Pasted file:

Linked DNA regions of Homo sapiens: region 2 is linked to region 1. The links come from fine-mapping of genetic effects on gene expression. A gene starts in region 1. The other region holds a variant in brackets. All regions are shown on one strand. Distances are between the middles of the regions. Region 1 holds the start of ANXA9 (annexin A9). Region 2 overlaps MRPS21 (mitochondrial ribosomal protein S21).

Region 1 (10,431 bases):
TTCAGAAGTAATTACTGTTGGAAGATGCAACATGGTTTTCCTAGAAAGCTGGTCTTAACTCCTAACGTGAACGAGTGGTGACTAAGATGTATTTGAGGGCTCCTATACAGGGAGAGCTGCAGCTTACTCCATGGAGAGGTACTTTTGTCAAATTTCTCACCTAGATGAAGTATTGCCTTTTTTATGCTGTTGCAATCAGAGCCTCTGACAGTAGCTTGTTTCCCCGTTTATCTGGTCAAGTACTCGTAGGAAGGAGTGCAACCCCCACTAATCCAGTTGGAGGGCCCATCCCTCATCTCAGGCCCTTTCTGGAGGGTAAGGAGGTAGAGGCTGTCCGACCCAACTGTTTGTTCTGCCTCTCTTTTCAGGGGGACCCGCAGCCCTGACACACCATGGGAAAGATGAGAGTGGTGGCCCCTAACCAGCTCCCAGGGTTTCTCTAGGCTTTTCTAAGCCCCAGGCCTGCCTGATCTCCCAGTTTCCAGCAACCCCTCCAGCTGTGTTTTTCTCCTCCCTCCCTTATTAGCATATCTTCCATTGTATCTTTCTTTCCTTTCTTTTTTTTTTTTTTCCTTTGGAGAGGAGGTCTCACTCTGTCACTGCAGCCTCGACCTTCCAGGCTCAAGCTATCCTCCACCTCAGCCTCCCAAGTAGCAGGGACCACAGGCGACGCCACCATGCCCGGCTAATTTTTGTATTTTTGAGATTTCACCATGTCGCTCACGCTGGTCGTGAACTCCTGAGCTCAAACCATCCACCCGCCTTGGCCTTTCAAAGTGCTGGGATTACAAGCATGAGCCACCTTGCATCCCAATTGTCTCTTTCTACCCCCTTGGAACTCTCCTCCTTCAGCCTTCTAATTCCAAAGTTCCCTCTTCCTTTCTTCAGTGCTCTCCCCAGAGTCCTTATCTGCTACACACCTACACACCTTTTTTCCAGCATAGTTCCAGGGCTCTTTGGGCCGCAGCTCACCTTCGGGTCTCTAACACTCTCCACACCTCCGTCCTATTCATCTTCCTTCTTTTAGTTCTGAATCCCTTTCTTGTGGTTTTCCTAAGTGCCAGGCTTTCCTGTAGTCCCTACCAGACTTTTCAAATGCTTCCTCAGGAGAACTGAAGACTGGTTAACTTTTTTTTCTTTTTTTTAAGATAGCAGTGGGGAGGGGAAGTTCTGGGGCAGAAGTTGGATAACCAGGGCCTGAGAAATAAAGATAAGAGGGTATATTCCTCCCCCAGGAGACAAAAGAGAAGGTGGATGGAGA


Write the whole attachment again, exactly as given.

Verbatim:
Linked DNA regions of Homo sapiens: region 2 is linked to region 1. The links come from fine-mapping of genetic effects on gene expression. A gene starts in region 1. The other region holds a variant in brackets. All regions are shown on one strand. Distances are between the middles of the regions. Region 1 holds the start of ANXA9 (annexin A9). Region 2 overlaps MRPS21 (mitochondrial ribosomal protein S21).

Region 1 (10,431 bases):
TTCAGAAGTAATTACTGTTGGAAGATGCAACATGGTTTTCCTAGAAAGCTGGTCTTAACTCCTAACGTGAACGAGTGGTGACTAAGATGTATTTGAGGGCTCCTATACAGGGAGAGCTGCAGCTTACTCCATGGAGAGGTACTTTTGTCAAATTTCTCACCTAGATGAAGTATTGCCTTTTTTATGCTGTTGCAATCAGAGCCTCTGACAGTAGCTTGTTTCCCCGTTTATCTGGTCAAGTACTCGTAGGAAGGAGTGCAACCCCCACTAATCCAGTTGGAGGGCCCATCCCTCATCTCAGGCCCTTTCTGGAGGGTAAGGAGGTAGAGGCTGTCCGACCCAACTGTTTGTTCTGCCTCTCTTTTCAGGGGGACCCGCAGCCCTGACACACCATGGGAAAGATGAGAGTGGTGGCCCCTAACCAGCTCCCAGGGTTTCTCTAGGCTTTTCTAAGCCCCAGGCCTGCCTGATCTCCCAGTTTCCAGCAACCCCTCCAGCTGTGTTTTTCTCCTCCCTCCCTTATTAGCATATCTTCCATTGTATCTTTCTTTCCTTTCTTTTTTTTTTTTTTCCTTTGGAGAGGAGGTCTCACTCTGTCACTGCAGCCTCGACCTTCCAGGCTCAAGCTATCCTCCACCTCAGCCTCCCAAGTAGCAGGGACCACAGGCGACGCCACCATGCCCGGCTAATTTTTGTATTTTTGAGATTTCACCATGTCGCTCACGCTGGTCGTGAACTCCTGAGCTCAAACCATCCACCCGCCTTGGCCTTTCAAAGTGCTGGGATTACAAGCATGAGCCACCTTGCATCCCAATTGTCTCTTTCTACCCCCTTGGAACTCTCCTCCTTCAGCCTTCTAATTCCAAAGTTCCCTCTTCCTTTCTTCAGTGCTCTCCCCAGAGTCCTTATCTGCTACACACCTACACACCTTTTTTCCAGCATAGTTCCAGGGCTCTTTGGGCCGCAGCTCACCTTCGGGTCTCTAACACTCTCCACACCTCCGTCCTATTCATCTTCCTTCTTTTAGTTCTGAATCCCTTTCTTGTGGTTTTCCTAAGTGCCAGGCTTTCCTGTAGTCCCTACCAGACTTTTCAAATGCTTCCTCAGGAGAACTGAAGACTGGTTAACTTTTTTTTCTTTTTTTTAAGATAGCAGTGGGGAGGGGAAGTTCTGGGGCAGAAGTTGGATAACCAGGGCCTGAGAAATAAAGATAAGAGGGTATATTCCTCCCCCAGGAGACAAAAGAGAAGGTGGATGGAGA